Our holdings include hundreds of glass and film negatives/transparencies that we've scanned ourselves; in addition, many other photos on this site were extracted from reference images (high-resolution tiffs) in the Library of Congress research archive. (To query the database click here.) They are adjusted, restored and reworked by your webmaster in accordance with his aesthetic sensibilities before being downsized and turned into the jpegs you see here. All of these images (including "derivative works") are protected by copyright laws of the United States and other jurisdictions and may not be sold, reproduced or otherwise used for commercial purposes without permission.
Vintage photos of:
Roadhouse Mom again, traded in the Essex and got a Pontiac, wonder how many clams that cost? View full size.
Somewhere near 29 Palms, California. From the same box of negatives as the 1929 Roadhouse photo, but some years later based on the car, a Pontiac. View full size.
This was taken on the front steps of the Chapel of the Naval Communications Annex (the former Mt. Vernon Academy), 3801 Nebraska Ave, Washington, DC. At the time it was taken, Mom (second row, second from right) was an officer in the WAVES. We know nothing more about this photo, but we assume this was the group of people she worked with. Perhaps one of these people is your (grand) mother or father, and you have one of the other 15 copies that must exist of this photo. If this is the case, I'd love to hear from you.
What did she do, you ask? Well, we're not sure of the details, and we can't ask her, because she died in 1985. But we're pretty sure she was breaking codes, either German or Japanese ones, by machine. She was 22 when she entered the Navy in January 1942, the child of a well-to-do Boston family (her dad was a surgeon, her mother a society lady). She served throughout the war, worked at CIA for a while, got married and then became a housewife and mother. She remained very quiet about this work for the rest of her life, and my brother and I never grilled her about it. Now we wish we had asked a few more questions. View full size.
The Frank Burch photo collection includes images of girl friends, either actual or potential. Among them is this image from a scanned, large-format negative. Her identity is unknown. If she's alive today, she's closing in on 90 years of age. What would the ensuing years have in store for her? Or more to the point, where's my time machine? View full size.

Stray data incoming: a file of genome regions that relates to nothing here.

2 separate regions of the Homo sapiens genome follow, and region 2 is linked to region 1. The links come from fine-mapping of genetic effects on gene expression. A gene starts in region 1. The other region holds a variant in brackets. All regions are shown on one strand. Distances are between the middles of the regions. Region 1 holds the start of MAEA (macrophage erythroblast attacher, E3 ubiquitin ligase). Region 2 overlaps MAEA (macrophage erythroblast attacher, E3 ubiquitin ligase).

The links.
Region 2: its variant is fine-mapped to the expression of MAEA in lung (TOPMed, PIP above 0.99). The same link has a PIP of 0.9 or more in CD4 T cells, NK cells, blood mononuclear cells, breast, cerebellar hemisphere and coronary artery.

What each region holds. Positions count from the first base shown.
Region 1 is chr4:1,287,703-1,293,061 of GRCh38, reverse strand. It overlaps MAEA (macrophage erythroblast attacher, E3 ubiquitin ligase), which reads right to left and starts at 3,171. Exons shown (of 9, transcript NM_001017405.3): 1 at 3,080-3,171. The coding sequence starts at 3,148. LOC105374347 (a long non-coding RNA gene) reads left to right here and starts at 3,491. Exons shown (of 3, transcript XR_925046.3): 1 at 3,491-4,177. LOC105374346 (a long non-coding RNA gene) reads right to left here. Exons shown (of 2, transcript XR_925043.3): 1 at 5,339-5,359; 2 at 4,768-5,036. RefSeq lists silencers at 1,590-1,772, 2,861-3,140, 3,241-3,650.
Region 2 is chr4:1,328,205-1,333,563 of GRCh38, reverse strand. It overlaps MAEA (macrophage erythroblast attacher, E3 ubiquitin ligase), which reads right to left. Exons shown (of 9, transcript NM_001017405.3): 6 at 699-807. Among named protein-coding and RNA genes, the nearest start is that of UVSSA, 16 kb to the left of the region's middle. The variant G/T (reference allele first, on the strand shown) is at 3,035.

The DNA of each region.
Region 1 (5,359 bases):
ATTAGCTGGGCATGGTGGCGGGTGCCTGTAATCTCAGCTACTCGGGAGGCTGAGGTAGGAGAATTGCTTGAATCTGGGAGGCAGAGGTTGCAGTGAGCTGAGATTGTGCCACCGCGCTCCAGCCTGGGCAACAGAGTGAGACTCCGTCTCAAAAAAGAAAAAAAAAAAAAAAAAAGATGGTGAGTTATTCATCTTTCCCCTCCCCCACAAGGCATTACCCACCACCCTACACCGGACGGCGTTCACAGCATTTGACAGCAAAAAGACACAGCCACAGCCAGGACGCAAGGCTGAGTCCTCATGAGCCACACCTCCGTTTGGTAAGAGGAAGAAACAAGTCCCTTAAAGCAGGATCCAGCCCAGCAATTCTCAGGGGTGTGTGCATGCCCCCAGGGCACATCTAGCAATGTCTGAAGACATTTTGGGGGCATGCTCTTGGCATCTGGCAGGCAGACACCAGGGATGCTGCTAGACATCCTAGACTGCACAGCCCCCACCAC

Another brief interlude in the Naval career of CPO James Thurston Watson, this time at the Metropole, 723-7th Avenue at 48th Street, New York, NY on March 6, 1949. Thurston's favored position seems to be on the left of any group. There are two watery names inked on the reverse: Lee Jul--ier and ----- N. Summers. A reunion of old shipmates? I can't decide if the lady is content or bored, but I find her eyes appealing. Waiter, another round of cocktails! View full size.
That's me up front, holding the sign and rocking those white pants. Blue Springs, Missouri 1971. View full size.
As New York has its Times Square and Chicago its Magnificent Mile, Wadena Minnesota has the 100 block of S. Jefferson Street. This splendid photo shows the proprietors of the now-demolished drug store at 108 S. Jefferson posing with seasonal merchandise. Their identities are unknown. To the left at 106 is the Burch Brothers grocery store, newly downsized and relocated in 1927 from the building to its left at 102-104 S. Jefferson, which the Burch brothers leased to the J.C. Penney Company. Beyond that, across Aldrich Avenue, is the municipal utility's power generating station and the iconic village water tower. The building at 106 is still there, doing business today as the Pizza Ranch. Ameriprise Financial occupies 104, while 102 was vacant as of 2013. Image from the Bernard Burch photo collection. View full size.